MARSHALL, Minn. — A pair of farmers had permission to clean out some ditches in a few fields. Instead, they dug a trench nearly three-quarters of a mile long in the fields and through a cattail marsh in southwest Minnesota, work authorities say violated wetlands protection laws.

The ditching episode has triggered consternation in this pocket of Lyon County. Two downstream farmers took time from spring planting to speak out, saying they feel it's such an egregious violation, they don't understand how the work received approval. And they don't think authorities are doing enough to hold the violators accountable.

They fear that given the 8-foot slope down to their land, one heavy rain will send water roaring south and flood them, with one of their properties emptying into the Redwood River, a tributary of the Minnesota River.

"This is so wrong," said farmer Bob Viaene. "We do not mess with cattails because that is Mother Nature filtering the water system. There's umpteen farmers who have come to us and asked 'How did they get away with that?'"

It all started last November when Jance Vandelanotte and his uncle Mark Vandelanotte hired a contractor with a backhoe to improve drainage, including from the fields the Vandelanottes had just tiled. Both declined repeated interview requests for this article.

A few surrounding farmers had a verbal arrangement with the Vandelanottes to help foot the bill for some cleaning, according to Viaene and neighbor farmer Terry Lange.

Jance Vandelanotte had approval from the Lyon County Soil and Water Conservation District, the local authority administering the state's Wetland Conservation Act. The 1991 law protects what remains of Minnesota's precious swamps and bogs, half of which have been lost since European settlers arrived. The wetlands act holds that landowners can't fill or drain a wetland without creating or restoring wetlands of equal public value.

The approval was for a private ditch cleanout of accumulated sediment and plants to the bottom for parts dug prior to 1991, and down a maximum of 18 inches for parts that weren't, records show.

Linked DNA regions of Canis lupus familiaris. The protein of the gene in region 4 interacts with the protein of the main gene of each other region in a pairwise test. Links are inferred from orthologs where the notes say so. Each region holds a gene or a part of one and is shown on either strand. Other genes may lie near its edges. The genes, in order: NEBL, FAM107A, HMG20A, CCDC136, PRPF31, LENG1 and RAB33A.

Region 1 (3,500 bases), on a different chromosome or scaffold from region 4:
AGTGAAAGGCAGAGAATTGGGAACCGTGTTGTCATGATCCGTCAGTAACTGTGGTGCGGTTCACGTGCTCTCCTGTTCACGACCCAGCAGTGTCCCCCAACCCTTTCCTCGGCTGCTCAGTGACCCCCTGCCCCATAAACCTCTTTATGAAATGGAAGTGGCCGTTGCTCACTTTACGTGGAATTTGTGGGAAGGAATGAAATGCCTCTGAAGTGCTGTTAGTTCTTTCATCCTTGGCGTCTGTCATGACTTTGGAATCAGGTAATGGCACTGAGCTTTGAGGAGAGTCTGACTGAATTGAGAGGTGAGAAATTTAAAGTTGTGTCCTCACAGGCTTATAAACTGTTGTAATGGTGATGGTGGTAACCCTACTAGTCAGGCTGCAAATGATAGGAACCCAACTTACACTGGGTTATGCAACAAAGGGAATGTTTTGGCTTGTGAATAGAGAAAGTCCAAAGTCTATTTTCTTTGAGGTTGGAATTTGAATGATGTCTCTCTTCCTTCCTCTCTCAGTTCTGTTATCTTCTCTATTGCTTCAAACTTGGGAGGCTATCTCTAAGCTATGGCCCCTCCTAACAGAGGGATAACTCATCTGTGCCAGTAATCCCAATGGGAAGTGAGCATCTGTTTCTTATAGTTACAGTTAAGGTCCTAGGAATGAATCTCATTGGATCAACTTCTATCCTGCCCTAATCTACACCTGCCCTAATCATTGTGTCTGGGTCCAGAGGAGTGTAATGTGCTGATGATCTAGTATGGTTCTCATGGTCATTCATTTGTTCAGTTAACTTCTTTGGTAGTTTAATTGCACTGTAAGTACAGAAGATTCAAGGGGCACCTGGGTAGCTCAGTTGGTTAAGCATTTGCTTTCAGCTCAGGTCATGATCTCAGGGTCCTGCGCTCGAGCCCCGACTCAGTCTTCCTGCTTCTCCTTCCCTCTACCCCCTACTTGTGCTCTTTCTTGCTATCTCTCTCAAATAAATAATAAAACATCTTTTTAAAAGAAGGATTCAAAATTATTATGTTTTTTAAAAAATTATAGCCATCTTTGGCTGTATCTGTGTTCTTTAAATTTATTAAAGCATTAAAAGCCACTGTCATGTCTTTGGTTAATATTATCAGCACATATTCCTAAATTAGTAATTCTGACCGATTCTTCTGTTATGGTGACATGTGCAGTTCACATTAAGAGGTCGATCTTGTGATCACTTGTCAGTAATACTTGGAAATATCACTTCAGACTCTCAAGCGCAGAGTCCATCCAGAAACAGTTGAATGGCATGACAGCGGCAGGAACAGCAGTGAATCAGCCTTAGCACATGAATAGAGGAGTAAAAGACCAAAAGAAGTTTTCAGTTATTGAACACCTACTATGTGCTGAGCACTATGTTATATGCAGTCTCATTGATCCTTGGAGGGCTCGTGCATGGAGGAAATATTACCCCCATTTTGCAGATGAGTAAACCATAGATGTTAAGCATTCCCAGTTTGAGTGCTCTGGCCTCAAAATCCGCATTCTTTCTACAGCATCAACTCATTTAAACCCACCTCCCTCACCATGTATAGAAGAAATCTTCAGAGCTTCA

That's not what happened.

The dredge ditch is about 10 feet wide across the bottom, 3½ feet deep and runs about 3,650 feet, according to Luke Olson, conservation technician with the Lyon County Soil and Water Conservation District. Viaene said the top is about 19 feet wide and it's more like 4 feet deep.

A portion runs through old ditches. It also plows through an unnamed cattail marsh on the Vandelanottes' land and on Lange's land too — most of which never had a ditch.

Lange said he'd agreed to the cleanup deal with the Vandelanottes for a portion on his land. The work was done while he was out of state last November, he said. He couldn't believe the mess when he got home.

The marsh where he grew up hunting deer and pheasants had a giant gash through it. Willows were uprooted; cattails strewn. The ditch cut over to Roggeman Marsh and went north.

"They bulldozed trees out," Lange said. "I still can't believe they did it."

Lange said he is not paying the bill that the Vandelanottes sent him for the work.

He immediately notified the Lyon County Soil and Water Conservation District office, which was surprised to learn a ditch had been dug, he said.

The state's locally based process for enforcing wetland protections cranked into gear. There was a meeting of the required technical evaluation panel, which includes a state wetlands specialist and other authorities, including Olson.